This history of Baccarat begins in 1764, when a grant was given to the Bishop of Montmorency-Laval of Metz by King Louis XV to open a glassworks facility in the town of Baccarat, France. Although they would become known for their fine crystal, the company’s first products mainly included bottles, mirrors, and window panes.
Because Baccarat was opened during the Age of Enlightenment, its managers decided to employee many of the social philosophies of the period. In keeping with the Enlightenment’s concepts regarding individual rights and human dignity, a small utopian community was built on the grounds of the Baccarat factory. Although Baccarat was ahead of its time with regards to the welfare of their employees, the company’s motives were not entirely altruistic. The firing of glass at the time was still an imperfect art, and was influenced by many factors, including the weather. Therefore, it was important to have Baccarat’s master craftsmen very close to the factory in order to produce the best possible product.
With the onset of the French Revolution in 1789, Baccarat was forced to contend with the first of a series of economic struggles the company would face in the decades to come. Economic instability was common in France at this time, however, the situation worsened as the country collapsed into civil war. France’s economic situation continued to worsen with the Napoleonic Wars that swept across Europe during the early 19th century. By 1816, inflation had caused the company to operate at a loss, and the factory was sold to Monsieur d’Artigues, a Belgian expert in the production of glass. Monsieur d’Artigues was an ambitious man who set his sight on making Baccarat one of the world’s most prestigious names in glass production.
During the early 1830s, the company expanded its market beyond the borders of France. Palaces as far away as Constantinople placed orders for Baccarat crystal lighting fixtures, candelabras, banisters, and even crystal hookahs! In 1838, a manager at Baccarat discovered a way to produce full-lead crystal that could be colored. The formula was one of the company’s most closely guarded trade secrets. The popularity of Baccarat items continued to grow as it pushed a diverse collection of products to all corners of the globe. By the end of the 19th century, Baccarat had earned the reputation of being the “Crystal of Kings.”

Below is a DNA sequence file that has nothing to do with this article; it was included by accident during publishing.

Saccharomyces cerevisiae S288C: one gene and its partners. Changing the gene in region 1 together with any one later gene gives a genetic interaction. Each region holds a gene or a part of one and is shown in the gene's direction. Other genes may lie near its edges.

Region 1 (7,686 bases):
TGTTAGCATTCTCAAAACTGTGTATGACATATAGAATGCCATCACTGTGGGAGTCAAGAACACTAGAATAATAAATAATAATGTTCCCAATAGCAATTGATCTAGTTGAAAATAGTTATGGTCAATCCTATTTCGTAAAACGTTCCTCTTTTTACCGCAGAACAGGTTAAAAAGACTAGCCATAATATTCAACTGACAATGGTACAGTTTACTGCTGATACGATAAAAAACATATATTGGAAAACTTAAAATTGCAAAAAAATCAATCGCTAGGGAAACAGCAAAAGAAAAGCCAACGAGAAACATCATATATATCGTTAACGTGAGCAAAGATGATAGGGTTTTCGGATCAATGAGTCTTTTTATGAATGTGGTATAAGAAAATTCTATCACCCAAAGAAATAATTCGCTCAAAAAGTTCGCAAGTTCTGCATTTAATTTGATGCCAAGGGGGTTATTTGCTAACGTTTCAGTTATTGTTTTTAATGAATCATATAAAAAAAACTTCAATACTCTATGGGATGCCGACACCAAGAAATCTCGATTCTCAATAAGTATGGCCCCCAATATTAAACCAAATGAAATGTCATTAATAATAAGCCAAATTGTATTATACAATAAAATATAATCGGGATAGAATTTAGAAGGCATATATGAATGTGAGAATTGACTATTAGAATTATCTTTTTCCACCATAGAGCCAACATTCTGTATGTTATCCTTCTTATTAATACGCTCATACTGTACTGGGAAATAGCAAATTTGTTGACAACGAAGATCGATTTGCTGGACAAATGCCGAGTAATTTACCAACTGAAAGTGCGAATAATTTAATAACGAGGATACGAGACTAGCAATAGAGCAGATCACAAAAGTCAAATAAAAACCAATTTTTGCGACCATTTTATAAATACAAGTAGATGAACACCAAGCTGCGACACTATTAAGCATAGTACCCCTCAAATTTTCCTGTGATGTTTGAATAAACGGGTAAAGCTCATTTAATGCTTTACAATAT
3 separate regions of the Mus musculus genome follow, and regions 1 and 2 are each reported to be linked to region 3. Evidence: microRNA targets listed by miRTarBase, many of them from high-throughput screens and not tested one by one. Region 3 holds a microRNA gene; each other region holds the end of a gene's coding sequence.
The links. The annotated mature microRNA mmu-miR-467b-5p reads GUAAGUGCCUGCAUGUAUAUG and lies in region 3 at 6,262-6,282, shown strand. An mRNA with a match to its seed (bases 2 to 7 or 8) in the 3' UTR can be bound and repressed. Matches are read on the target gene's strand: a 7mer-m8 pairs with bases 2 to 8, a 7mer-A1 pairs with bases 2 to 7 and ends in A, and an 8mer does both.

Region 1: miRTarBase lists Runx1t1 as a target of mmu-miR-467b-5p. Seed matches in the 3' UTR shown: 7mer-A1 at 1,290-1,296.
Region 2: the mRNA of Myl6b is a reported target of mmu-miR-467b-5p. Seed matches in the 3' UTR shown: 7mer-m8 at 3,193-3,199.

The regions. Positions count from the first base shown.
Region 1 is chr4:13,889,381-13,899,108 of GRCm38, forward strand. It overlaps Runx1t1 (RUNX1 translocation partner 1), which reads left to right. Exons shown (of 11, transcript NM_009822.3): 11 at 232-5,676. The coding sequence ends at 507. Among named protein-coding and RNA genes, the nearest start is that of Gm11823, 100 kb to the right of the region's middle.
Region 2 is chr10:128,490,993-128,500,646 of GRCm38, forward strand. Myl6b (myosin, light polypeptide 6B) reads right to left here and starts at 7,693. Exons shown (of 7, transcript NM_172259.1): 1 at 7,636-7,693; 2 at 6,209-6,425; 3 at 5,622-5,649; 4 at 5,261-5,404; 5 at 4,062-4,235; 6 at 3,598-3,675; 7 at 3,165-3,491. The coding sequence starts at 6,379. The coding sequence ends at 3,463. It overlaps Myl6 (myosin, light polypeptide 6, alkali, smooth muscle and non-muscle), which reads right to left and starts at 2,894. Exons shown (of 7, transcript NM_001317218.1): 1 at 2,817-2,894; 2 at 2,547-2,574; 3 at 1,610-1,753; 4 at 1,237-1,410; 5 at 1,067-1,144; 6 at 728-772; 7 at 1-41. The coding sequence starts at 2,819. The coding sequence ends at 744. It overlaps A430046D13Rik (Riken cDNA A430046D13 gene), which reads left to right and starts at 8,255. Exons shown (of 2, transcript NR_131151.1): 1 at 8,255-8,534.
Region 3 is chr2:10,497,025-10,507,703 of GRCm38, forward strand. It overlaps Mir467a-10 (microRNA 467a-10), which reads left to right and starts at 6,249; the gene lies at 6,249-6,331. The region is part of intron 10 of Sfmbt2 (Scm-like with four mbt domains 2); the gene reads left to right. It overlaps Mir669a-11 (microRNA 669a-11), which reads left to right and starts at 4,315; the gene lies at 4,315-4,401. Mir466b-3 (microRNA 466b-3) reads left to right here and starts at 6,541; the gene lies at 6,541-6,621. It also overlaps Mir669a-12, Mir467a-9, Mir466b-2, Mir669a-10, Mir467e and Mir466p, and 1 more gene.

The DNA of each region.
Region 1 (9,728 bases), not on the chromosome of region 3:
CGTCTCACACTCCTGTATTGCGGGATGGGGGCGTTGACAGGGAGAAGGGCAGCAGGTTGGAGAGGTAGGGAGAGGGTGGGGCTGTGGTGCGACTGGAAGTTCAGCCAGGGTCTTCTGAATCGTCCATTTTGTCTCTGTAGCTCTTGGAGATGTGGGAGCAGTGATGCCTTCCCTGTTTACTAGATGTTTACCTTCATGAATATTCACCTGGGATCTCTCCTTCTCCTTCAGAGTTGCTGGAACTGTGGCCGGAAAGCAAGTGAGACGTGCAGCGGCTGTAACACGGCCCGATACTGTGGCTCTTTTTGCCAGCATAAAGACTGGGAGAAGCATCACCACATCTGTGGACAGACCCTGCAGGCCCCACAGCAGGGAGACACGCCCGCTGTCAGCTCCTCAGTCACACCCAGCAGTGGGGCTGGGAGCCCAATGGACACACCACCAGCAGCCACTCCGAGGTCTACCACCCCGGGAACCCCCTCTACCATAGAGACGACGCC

In 1841, the company designed its most famous pattern, Harcourt. This pattern remains in production, and has become immensely popular and collectible. Throughout its history, Baccarat crystal came to grace the tables of King Louis XVIII, King Charles X, Louis-Philippe, Emperor Napoleon III, and many of the French presidents. During WWI and WWII, the Baccarat facilities had to be converted to centers of war industry production. This flexibility is what allowed Baccarat to stay open through both wars and retain most of their workforce. Steady but conservative growth through the coming decades would ensure the success Baccarat continues to enjoy today, almost 250 years after its inception.
Replacements, Ltd. carries a large variety of patterns from Baccarat, including the popular Harcourt pattern.